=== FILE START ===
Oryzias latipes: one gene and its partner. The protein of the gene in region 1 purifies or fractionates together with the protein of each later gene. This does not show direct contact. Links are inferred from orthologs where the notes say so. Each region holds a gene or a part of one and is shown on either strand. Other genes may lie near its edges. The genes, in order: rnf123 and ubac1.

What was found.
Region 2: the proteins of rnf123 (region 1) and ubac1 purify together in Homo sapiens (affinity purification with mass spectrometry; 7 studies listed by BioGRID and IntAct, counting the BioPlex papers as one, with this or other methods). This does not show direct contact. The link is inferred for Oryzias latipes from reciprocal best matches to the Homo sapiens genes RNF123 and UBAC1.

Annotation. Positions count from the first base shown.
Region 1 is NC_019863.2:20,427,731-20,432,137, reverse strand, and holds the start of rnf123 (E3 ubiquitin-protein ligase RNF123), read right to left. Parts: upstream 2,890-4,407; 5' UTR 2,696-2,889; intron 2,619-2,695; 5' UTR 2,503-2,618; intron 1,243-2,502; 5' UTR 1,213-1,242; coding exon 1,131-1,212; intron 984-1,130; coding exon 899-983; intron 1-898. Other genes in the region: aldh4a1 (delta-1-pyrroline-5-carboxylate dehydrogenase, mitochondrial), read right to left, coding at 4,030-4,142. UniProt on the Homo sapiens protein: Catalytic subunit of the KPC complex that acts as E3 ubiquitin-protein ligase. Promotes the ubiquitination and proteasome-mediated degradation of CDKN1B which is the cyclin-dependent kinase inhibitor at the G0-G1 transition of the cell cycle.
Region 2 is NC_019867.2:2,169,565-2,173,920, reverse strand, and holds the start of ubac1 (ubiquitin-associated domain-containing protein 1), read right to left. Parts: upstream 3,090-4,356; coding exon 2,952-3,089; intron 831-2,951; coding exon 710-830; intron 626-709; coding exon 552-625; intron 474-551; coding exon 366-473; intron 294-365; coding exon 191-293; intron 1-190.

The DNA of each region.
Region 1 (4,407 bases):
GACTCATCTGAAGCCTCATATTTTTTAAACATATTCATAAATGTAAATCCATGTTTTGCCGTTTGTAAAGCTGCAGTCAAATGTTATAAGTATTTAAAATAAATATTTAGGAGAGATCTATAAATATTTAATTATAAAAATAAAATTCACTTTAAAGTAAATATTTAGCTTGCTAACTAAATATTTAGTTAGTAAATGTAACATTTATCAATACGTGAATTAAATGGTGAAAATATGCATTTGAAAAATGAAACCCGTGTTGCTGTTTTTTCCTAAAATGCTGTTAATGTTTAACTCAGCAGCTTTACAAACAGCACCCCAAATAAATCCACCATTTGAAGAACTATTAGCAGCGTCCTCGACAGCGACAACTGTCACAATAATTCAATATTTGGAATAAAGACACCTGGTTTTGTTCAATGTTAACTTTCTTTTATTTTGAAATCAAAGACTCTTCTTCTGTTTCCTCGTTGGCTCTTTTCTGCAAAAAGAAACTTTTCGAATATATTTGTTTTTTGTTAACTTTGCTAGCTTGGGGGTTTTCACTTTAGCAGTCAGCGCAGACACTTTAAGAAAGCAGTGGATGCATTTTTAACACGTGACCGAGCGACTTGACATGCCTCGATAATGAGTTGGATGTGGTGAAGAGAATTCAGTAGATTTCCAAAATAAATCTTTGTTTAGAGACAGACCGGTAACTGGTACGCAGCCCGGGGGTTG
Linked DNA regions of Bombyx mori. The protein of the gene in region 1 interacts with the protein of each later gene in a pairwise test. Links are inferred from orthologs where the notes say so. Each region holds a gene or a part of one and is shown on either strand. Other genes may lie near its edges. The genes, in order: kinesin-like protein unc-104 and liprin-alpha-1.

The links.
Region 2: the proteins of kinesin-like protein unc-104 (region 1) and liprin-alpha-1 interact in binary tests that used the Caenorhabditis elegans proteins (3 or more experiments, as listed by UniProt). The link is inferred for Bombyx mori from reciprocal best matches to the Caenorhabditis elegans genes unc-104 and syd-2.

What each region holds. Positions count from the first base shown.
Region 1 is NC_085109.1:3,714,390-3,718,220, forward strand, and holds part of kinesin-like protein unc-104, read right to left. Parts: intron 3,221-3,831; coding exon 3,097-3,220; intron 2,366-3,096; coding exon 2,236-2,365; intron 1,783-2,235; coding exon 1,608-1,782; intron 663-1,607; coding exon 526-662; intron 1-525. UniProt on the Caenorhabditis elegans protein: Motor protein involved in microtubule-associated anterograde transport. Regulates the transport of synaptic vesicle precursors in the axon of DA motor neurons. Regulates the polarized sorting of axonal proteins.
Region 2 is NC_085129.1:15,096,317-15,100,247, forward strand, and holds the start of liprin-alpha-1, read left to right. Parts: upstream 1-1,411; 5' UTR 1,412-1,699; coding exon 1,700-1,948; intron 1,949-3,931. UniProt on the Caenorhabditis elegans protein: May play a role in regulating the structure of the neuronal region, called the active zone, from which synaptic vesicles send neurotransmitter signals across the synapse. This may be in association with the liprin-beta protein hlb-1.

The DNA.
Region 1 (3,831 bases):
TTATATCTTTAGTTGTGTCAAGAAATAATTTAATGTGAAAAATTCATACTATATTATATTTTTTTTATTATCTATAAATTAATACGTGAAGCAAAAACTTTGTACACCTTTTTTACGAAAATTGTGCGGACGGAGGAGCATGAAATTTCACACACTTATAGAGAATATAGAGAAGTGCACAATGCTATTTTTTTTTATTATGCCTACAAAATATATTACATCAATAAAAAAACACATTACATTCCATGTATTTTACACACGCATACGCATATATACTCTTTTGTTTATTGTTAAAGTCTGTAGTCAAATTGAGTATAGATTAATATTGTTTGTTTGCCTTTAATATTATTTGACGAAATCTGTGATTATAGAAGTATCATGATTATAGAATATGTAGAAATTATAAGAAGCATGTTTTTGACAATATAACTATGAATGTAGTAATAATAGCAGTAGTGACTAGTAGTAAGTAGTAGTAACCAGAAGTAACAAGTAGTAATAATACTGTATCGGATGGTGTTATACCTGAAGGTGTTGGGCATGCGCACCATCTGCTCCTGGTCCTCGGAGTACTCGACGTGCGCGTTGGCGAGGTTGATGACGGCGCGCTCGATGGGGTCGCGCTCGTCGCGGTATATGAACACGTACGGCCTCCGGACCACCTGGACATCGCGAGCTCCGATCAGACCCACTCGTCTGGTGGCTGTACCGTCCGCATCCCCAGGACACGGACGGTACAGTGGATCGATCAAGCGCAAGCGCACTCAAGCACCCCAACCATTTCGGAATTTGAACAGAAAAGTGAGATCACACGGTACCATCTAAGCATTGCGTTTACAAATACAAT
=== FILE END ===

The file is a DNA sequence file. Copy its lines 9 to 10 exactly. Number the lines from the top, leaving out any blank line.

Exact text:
GACTCATCTGAAGCCTCATATTTTTTAAACATATTCATAAATGTAAATCCATGTTTTGCCGTTTGTAAAGCTGCAGTCAAATGTTATAAGTATTTAAAATAAATATTTAGGAGAGATCTATAAATATTTAATTATAAAAATAAAATTCACTTTAAAGTAAATATTTAGCTTGCTAACTAAATATTTAGTTAGTAAATGTAACATTTATCAATACGTGAATTAAATGGTGAAAATATGCATTTGAAAAATGAAACCCGTGTTGCTGTTTTTTCCTAAAATGCTGTTAATGTTTAACTCAGCAGCTTTACAAACAGCACCCCAAATAAATCCACCATTTGAAGAACTATTAGCAGCGTCCTCGACAGCGACAACTGTCACAATAATTCAATATTTGGAATAAAGACACCTGGTTTTGTTCAATGTTAACTTTCTTTTATTTTGAAATCAAAGACTCTTCTTCTGTTTCCTCGTTGGCTCTTTTCTGCAAAAAGAAACTTTTCGAATATATTTGTTTTTTGTTAACTTTGCTAGCTTGGGGGTTTTCACTTTAGCAGTCAGCGCAGACACTTTAAGAAAGCAGTGGATGCATTTTTAACACGTGACCGAGCGACTTGACATGCCTCGATAATGAGTTGGATGTGGTGAAGAGAATTCAGTAGATTTCCAAAATAAATCTTTGTTTAGAGACAGACCGGTAACTGGTACGCAGCCCGGGGGTTG
Linked DNA regions of Bombyx mori. The protein of the gene in region 1 interacts with the protein of each later gene in a pairwise test. Links are inferred from orthologs where the notes say so. Each region holds a gene or a part of one and is shown on either strand. Other genes may lie near its edges. The genes, in order: kinesin-like protein unc-104 and liprin-alpha-1.